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Martha Sevilla, Independent Administrator of the Estate of v. the United States of America D/B/A Access Community Health

April 4, 2012


The opinion of the court was delivered by: Magistrate Judge Cole

Judge Kendall


Maria Quintana underwent an elective total hysterectomy at Mount Sinai Hospital on October 13, 2008. During the surgery, Ms. Quintana's bowel was lacerated and its contents began leaking into her abdomen. Five days later, she died from an overwhelming infection. Ms. Quintana is survived by her husband and four children. Her estate has sued the United States under the Federal Tort Claims Act ("FTCA") since one of her surgeons, Dr. Maryam Siddiqui, was employed by the United States. The estate has also named Mount Sinai Hospital Medical Center of Chicago, ("MSHMCC") as a defendant, as well as various physicians and a physician foundation group for failing to timely diagnose and treat Ms. Quintana's post-operative infection. The Administrator of the estate sought discovery of statements made by physicians in any peer review meetings regarding the surgery.*fn1

In response to Interrogatory #10, which sought the identity of persons with knowledge of the facts of the medical care and treatment provided to Ms. Quintana, the United States listed two physicians, Dr. Thomas Vargish, Chairman of the Department of Surgery, Mount Sinai Hospital and Dr. Charles Lampley, a physician with Access Community Health Network, the federally funded health clinic that employed Dr. Siddiqui. But, the United States objected to the production of any evidence from these two witnesses, citing the Medical Studies Act, 735 ILCS 5/8 - 2101 et seq. ("IMSA"), which makes such information privileged. Similarly, in response to Interrogatory #14, the United States objected to any discovery of statements made by Dr. Siddiqui at an alleged peer review proceeding held at Access Community Health Network based on the Medical Studies Act.

After reviewing the discovery the United States did produce, plaintiff requested clarification of the privileges asserted and a privilege log. The United States then identified a four-page document it has described as a "Peer Review Case Report" from a peer review meeting held at Access Community Health Network. (Motion to Compel, Ex. B, September 6, 2011 letter from Assistant Attorney General Kurt Lindland). In response to Interrogatory #10, Mount Sinai identified a January 14, 2009 Peer Review Meeting at its medical center, but objected to discovery of any "discussions" at the meeting on the basis of the Medical Studies Act. In response to Interrogatory #15 and Request to Produce #13 and #25, Mount Sinai identified a one-page document constituting the minutes of the January 14, 2009 peer review meeting and has, like the United States, invoked the IMSA to withhold it from discovery. (Motion to Compel, Ex. C, Mount Sinai's Answers to Plaintiff's Interrogatories; Ex. D, Mount Sinai's Answers to Plaintiff's Request for Production).*fn2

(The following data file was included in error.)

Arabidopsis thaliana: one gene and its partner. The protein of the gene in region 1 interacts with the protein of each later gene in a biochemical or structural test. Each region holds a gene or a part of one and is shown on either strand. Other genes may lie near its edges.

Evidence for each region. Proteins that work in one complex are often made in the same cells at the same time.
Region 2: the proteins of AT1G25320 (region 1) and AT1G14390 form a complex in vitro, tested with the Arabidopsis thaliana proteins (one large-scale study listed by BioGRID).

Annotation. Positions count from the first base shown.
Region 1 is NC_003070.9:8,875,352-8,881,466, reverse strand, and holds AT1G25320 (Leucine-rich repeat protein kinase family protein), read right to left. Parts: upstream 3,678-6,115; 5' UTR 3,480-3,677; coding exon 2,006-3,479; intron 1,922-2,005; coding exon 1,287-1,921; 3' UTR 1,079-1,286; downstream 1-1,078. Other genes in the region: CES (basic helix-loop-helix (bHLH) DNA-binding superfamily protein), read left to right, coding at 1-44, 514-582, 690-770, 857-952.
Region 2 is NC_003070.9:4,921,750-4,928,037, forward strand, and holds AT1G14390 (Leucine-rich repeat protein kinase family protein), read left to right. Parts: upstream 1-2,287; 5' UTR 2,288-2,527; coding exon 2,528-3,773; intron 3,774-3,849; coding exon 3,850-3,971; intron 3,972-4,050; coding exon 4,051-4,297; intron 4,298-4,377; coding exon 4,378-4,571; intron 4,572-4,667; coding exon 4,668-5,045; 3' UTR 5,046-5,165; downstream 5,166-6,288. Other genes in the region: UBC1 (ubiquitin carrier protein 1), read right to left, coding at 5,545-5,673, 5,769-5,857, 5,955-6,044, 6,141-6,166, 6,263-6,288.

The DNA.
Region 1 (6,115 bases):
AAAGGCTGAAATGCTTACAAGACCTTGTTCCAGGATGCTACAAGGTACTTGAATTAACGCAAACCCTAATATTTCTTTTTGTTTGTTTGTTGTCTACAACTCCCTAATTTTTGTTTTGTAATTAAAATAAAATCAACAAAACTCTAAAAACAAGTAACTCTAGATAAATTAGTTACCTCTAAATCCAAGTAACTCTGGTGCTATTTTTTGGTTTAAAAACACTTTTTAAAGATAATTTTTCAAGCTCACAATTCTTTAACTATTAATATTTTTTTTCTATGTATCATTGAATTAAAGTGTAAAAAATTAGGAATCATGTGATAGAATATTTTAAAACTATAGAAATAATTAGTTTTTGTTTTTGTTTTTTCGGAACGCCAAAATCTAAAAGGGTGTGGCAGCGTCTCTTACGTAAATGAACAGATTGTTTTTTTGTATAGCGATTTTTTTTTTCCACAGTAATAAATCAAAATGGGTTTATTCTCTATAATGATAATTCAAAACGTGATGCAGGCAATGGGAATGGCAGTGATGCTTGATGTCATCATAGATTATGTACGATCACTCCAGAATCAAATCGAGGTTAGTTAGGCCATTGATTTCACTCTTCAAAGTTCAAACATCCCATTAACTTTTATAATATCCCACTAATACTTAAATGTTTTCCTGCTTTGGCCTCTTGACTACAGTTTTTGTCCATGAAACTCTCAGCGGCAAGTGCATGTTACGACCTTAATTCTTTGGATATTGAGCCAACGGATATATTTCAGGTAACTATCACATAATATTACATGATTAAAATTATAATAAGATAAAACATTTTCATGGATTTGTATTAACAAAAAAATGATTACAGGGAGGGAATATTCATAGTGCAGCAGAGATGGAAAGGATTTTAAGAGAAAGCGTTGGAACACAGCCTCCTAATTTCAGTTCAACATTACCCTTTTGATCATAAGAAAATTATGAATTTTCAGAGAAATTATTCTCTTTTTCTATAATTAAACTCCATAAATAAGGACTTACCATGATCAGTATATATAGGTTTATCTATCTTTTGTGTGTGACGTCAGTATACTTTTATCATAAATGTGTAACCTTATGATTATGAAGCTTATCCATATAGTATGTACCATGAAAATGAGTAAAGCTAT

Whether a privilege for medical peer review materials should be recognized in FTCA cases involving medical malpractice is an issue on which the courts are divided. A number have applied a privilege, while others -- perhaps the numerical majority -- have refused to do so. See Francis v. United States, 2011 WL 2224509, 6 (S.D.N.Y.2011)(collecting cases); KD ex rel. Dieffenbach v. United States, 715 F.Supp.2d 587, 592 (D. Del.2010)(collecting cases). All agree, however, that Rule 501 of the Federal Rules of Evidence provides the framework for analysis:

Except as otherwise required by the Constitution of the United States or provided by Act of Congress or in rules prescribed by the Supreme Court pursuant to statutory authority, the privilege of a witness, person, government, State, or political subdivision thereof shall be governed by the principles of the common law as they may be interpreted by the courts of the United States in the light of reason and experience. However, in civil actions and proceedings, with respect to an element of a claim or defense as to which State law supplies the rule of decision, the privilege of a witness, person, government, State, or political subdivision thereof shall be determined in accordance with State law.

Rule. 501. See Raybestos Products Co. v. Younger, 54 F.3d 1234, 1245 (7th Cir. 1995); Memorial Hospital for McHenry County v. Shadur, 664 F.2d 1058, 1061 (7th Cir. 1981).

The principal claim here is brought under the FTCA; the defendants, other than the United States, have been joined pursuant to supplemental jurisdiction. That does not, however, affect the analysis of the privilege question. See Virmani v. Novant Health Inc., 259 F.3d 284, 287 (4th Cir. 2001); Shadur, 664 F.2d at 1061 (pendent state law claims did not require different result as "it would be meaningless to hold the communication privileged for one set of claims and not the other.").